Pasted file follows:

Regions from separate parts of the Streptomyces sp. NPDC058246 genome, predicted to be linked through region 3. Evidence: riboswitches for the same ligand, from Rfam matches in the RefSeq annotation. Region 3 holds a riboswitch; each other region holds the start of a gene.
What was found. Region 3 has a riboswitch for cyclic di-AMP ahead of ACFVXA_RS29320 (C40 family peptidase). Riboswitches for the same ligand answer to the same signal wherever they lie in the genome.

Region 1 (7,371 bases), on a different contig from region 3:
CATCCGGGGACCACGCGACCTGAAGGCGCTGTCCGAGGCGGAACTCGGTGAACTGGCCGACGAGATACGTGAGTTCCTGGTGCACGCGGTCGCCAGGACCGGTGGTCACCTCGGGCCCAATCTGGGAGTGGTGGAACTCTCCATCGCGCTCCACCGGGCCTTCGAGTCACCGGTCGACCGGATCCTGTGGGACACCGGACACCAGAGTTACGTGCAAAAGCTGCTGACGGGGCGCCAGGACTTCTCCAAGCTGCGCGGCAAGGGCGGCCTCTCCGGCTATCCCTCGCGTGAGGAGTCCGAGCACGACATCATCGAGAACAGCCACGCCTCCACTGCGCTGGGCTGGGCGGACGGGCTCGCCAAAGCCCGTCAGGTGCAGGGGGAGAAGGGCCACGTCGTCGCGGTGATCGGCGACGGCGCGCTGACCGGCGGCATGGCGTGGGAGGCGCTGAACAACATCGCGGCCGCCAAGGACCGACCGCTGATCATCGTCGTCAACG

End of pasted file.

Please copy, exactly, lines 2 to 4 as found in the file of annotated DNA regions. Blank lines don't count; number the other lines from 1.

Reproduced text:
What was found. Region 3 has a riboswitch for cyclic di-AMP ahead of ACFVXA_RS29320 (C40 family peptidase). Riboswitches for the same ligand answer to the same signal wherever they lie in the genome.

Region 1 (7,371 bases), on a different contig from region 3:
CATCCGGGGACCACGCGACCTGAAGGCGCTGTCCGAGGCGGAACTCGGTGAACTGGCCGACGAGATACGTGAGTTCCTGGTGCACGCGGTCGCCAGGACCGGTGGTCACCTCGGGCCCAATCTGGGAGTGGTGGAACTCTCCATCGCGCTCCACCGGGCCTTCGAGTCACCGGTCGACCGGATCCTGTGGGACACCGGACACCAGAGTTACGTGCAAAAGCTGCTGACGGGGCGCCAGGACTTCTCCAAGCTGCGCGGCAAGGGCGGCCTCTCCGGCTATCCCTCGCGTGAGGAGTCCGAGCACGACATCATCGAGAACAGCCACGCCTCCACTGCGCTGGGCTGGGCGGACGGGCTCGCCAAAGCCCGTCAGGTGCAGGGGGAGAAGGGCCACGTCGTCGCGGTGATCGGCGACGGCGCGCTGACCGGCGGCATGGCGTGGGAGGCGCTGAACAACATCGCGGCCGCCAAGGACCGACCGCTGATCATCGTCGTCAACG